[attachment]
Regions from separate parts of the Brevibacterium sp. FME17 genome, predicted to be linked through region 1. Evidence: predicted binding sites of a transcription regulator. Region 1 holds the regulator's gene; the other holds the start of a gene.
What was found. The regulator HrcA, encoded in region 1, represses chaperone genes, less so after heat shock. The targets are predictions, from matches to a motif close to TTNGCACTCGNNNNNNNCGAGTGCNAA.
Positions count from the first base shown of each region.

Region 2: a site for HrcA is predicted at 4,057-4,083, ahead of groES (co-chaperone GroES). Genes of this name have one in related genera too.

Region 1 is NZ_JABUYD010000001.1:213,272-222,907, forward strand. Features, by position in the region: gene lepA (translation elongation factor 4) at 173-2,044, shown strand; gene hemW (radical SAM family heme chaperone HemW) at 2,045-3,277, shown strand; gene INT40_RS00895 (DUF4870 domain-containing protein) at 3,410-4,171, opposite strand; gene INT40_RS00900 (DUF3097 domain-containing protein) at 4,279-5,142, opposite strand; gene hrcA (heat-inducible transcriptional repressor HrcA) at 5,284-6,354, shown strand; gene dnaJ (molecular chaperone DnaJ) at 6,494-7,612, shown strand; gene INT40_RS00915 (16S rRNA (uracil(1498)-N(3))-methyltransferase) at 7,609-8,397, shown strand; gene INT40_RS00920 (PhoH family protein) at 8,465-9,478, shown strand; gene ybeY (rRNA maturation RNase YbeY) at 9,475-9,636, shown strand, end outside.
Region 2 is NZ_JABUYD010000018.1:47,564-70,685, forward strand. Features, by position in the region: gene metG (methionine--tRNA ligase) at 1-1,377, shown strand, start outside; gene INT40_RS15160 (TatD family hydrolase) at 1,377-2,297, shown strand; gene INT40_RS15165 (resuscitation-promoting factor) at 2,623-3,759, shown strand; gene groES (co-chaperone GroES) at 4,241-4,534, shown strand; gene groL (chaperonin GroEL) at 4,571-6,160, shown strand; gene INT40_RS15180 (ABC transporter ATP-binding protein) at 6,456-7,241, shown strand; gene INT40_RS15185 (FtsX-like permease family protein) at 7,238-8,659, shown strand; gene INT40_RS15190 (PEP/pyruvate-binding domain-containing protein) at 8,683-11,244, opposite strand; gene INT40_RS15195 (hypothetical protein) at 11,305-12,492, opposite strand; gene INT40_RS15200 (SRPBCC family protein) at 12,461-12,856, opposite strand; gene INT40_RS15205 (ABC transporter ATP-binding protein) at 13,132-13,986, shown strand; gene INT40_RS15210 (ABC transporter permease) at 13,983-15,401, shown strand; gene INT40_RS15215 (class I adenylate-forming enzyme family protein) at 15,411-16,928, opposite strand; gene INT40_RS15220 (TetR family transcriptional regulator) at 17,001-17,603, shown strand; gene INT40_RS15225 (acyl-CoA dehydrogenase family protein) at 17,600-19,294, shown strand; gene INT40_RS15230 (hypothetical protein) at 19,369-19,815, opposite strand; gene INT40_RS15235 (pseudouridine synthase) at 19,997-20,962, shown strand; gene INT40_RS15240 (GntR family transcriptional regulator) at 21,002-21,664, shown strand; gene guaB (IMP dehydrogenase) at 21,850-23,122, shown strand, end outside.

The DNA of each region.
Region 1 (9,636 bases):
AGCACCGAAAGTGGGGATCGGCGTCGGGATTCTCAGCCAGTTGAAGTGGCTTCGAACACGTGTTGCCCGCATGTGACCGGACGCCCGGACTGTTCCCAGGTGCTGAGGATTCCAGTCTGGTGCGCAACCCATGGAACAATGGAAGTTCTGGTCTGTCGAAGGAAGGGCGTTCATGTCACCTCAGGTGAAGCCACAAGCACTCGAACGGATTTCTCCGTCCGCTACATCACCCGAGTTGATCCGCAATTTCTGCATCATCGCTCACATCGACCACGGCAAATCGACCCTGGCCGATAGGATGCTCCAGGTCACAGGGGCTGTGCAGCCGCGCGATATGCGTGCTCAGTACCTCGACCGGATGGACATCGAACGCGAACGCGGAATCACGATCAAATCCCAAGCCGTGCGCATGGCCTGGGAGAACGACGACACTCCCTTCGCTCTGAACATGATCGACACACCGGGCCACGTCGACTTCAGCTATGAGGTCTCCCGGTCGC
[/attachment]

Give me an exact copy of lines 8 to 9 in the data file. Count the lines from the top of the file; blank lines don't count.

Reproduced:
Region 1 (9,636 bases):
AGCACCGAAAGTGGGGATCGGCGTCGGGATTCTCAGCCAGTTGAAGTGGCTTCGAACACGTGTTGCCCGCATGTGACCGGACGCCCGGACTGTTCCCAGGTGCTGAGGATTCCAGTCTGGTGCGCAACCCATGGAACAATGGAAGTTCTGGTCTGTCGAAGGAAGGGCGTTCATGTCACCTCAGGTGAAGCCACAAGCACTCGAACGGATTTCTCCGTCCGCTACATCACCCGAGTTGATCCGCAATTTCTGCATCATCGCTCACATCGACCACGGCAAATCGACCCTGGCCGATAGGATGCTCCAGGTCACAGGGGCTGTGCAGCCGCGCGATATGCGTGCTCAGTACCTCGACCGGATGGACATCGAACGCGAACGCGGAATCACGATCAAATCCCAAGCCGTGCGCATGGCCTGGGAGAACGACGACACTCCCTTCGCTCTGAACATGATCGACACACCGGGCCACGTCGACTTCAGCTATGAGGTCTCCCGGTCGC